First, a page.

Condor retro cyclocross disc brake bike

Proving that everything old is new again, we stumbled across this retro gem from Condor Cycles. Way back in the 1990’s before cyclocross had really hit the mainstream here in the US, British cyclocross was going off, and in the words of Condor it was, “A fight of man and his bike against terrain; wading through deep streams and clambering up muddy banks, weighed down by woolen shorts and using equipment that was not intended for the cold unforgiving mud. Finishing a race was an achievement itself.”

Partnering with a then-start up Hope Technologies, Condor created a disc brake equipped cyclocross bike using Hope’s cable actuate mechanical discs. It was based on a steel frame with slightly better mud clearance than other frame at the time. Clearly, it was well ahead of its time and while it didn’t catch on back then, things have come full circle with Condor’s modern disc equipped cross bike the Bivio-X .

More after the break.

Condor retro cyclocross disc brake bike details

Certainly, technology has come a long way, but you have to respect Condor and Hope for being so far ahead of the game.

Condor retro cyclocross disc brake bike hope mechanical disc

Even at placement of the caliper, Condor was seemingly peering into the future. Most likely due to the spindly seat stays unable to take the force of the disc brake, but still. Did any of our readers out there ever ride one of these? We’re curious how their performance stacked up against other bikes of the day.


  1. @icyclebay

    Yeah, it’s an interesting point. Drilled/slotted/etc… rotors may dissipate heat better because they have a larger surface area, but have a lot less thermal mass with which to do it, and so will end up rejecting more of that heat to the fluid and/or warping the rotor.

    I’m guessing it’s largely a weight-weeny and aesthetic thing rather than a superior engineering thing.

  2. Realy nic(h)e Bike!!!
    Thank you for sharing

    these seat stays arent to spindly…
    with the apearance of the first hydraulic Shimano-Brakes (XT in 99) I brazed some disc-tabs on an similar shaped old steel frame without any issues. Even with 180er Rotors and the sustained abuse of this framesetup as an Randonneur with big loads!

  3. Shimano V-brakes were introduced to the marker as a 1996 model year product but racers were using the development units during the spring/summer of 1995. V-brakes aren’t anymore powerful than cantilevers, they were just developed to solve cable routing problems on suspension bikes, and ease brake setup for mechanics, at a price point much lower than the offerings from brands like Paul’s and WTB and others that had such styles of brakes for years already.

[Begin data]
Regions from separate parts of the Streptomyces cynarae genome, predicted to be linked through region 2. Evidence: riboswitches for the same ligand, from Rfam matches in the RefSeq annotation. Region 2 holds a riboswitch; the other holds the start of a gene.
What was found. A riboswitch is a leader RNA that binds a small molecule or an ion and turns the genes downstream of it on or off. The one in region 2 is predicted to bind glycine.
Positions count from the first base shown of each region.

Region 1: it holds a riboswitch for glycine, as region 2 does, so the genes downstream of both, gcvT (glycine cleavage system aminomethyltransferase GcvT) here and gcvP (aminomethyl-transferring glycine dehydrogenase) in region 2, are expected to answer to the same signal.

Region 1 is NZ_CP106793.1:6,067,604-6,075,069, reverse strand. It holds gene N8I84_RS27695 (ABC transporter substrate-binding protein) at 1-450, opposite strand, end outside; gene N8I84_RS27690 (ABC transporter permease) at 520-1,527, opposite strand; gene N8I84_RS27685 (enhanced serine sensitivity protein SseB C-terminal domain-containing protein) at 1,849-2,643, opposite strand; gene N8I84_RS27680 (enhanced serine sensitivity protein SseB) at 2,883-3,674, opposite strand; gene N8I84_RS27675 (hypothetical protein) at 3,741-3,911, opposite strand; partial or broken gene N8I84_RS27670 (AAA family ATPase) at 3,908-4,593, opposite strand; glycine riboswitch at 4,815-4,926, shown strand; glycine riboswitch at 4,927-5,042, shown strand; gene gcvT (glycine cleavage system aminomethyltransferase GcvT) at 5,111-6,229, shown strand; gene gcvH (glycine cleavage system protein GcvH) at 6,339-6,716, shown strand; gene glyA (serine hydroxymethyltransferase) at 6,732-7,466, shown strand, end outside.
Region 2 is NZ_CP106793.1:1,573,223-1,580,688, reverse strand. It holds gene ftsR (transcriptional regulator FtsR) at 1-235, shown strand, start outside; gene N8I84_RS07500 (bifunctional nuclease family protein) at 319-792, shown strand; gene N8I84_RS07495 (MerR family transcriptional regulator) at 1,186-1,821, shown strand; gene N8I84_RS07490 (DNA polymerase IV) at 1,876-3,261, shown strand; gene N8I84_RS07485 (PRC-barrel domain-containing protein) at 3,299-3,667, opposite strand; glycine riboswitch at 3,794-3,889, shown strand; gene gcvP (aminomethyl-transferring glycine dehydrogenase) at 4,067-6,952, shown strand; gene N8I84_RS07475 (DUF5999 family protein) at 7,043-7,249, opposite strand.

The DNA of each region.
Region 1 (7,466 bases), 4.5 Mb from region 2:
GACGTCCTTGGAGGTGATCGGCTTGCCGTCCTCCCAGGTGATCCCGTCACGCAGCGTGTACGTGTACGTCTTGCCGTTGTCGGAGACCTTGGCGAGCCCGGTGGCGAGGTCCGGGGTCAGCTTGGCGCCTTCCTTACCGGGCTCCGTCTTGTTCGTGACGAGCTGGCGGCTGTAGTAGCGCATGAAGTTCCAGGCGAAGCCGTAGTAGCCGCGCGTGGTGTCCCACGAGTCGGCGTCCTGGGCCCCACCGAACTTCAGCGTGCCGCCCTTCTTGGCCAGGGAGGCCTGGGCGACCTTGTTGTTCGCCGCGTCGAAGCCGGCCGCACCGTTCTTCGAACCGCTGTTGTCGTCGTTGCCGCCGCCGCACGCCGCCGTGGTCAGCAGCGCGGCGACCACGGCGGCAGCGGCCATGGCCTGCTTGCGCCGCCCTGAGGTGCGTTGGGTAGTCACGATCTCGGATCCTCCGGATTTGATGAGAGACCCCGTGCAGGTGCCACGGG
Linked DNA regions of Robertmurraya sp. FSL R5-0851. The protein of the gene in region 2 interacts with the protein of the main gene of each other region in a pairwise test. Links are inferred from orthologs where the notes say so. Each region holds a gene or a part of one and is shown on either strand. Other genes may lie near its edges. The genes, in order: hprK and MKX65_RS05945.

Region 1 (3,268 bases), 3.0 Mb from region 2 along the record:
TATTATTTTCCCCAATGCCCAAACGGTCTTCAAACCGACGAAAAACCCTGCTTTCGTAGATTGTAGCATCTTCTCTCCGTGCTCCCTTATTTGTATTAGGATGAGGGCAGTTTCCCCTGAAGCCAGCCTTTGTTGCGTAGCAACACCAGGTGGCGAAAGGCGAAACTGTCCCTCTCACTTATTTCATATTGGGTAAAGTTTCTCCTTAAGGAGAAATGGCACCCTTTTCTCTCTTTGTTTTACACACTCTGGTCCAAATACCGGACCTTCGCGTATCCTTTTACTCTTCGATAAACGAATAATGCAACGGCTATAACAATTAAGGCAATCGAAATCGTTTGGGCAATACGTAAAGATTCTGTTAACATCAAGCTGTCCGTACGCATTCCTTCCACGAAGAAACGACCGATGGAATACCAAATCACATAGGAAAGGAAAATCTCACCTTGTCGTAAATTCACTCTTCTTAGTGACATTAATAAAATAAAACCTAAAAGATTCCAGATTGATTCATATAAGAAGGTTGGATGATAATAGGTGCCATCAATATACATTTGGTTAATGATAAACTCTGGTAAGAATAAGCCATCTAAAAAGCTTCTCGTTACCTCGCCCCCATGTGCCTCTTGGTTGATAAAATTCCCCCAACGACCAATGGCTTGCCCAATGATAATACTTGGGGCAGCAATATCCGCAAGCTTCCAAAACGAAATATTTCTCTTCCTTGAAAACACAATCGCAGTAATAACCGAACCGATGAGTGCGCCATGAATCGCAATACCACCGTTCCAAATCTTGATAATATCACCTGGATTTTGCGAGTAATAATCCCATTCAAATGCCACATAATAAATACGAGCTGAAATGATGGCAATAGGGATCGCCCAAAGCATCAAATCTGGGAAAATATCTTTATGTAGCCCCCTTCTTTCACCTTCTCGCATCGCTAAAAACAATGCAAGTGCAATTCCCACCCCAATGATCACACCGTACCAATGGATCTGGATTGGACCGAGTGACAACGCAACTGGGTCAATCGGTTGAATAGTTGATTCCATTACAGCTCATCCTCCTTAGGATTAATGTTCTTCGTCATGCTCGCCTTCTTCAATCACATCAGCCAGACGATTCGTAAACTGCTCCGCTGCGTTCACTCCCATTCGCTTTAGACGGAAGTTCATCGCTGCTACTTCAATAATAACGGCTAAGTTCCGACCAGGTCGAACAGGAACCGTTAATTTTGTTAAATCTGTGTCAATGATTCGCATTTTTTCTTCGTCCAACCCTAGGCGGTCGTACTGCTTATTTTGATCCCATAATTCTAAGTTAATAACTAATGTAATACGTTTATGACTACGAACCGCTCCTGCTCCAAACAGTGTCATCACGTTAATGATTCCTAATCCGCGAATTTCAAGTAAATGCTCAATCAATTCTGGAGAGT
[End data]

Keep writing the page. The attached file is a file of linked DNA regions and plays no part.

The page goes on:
4. Shimano cranks with Campag gears … isn’t that illegal in some places? Beautiful bike, when a bike is right , it does not age!

  5. Jack,
    it would be if those were shimano cranks. not all campy cranks had a hidden fifth bolt, if that’s what you were going by. back then, only record had that. this could be chorus.

  6. @ DeeEight – V-brakes aren’t any more powerful than cantis ? I call BS on that. It might fly on Pinkbike where you pseudo moderate the kids, but not where people actually rode mountain bikes back in the days of roller cams (which were strong), U-brakes and of course, cantilevers.

  7. Shimano didn’t invent direct-cable long narrow arm cantilever brakes no, if anyone did it first for mountain bikes it was Keith Bontrager for the one-off Kestrel Nitro full suspension show bike in 1988. Keith and Paul Turner made the first Rockshox fork, and because the original fork lacked a brace to tie the lower legs together, there was no place to anchor a brake cable to pull a conventional set of cantilever or U-brakes. So Keith hand-machined a set of long narrow-profile brake arms and directly routed the cable housing to one arm of the brakes.

    @Jeff… call it all you want but physics are physics and its well understood by folks who understand levers properly that v-brakes are not anymore powerful, they’re simply easier for idiots to setup quickly. I’ve setup cantilever brakes properly for two decades now.

  8. Yep.. I had the bike built for me at Condor’s all those years ago… I just wanted a durable bike at the time that I could ride dirt tracks to a cyclo-cross race, race and ride home without the thing breaking….or blocking with mud!!.. the bike was ridden continuously for 18 of them years until I trashed my leg in a road accident….and it was left in the shed until the photo’s were taken… it did have a quick wash, but the dirt is honest and true!!!! It never broke, is solid and stable as you could wish and the extra gap on forks and stays does allow a lot more mud to clear….I believe it is being re-built by Condor and will be raced in March this year…..h

What do you think?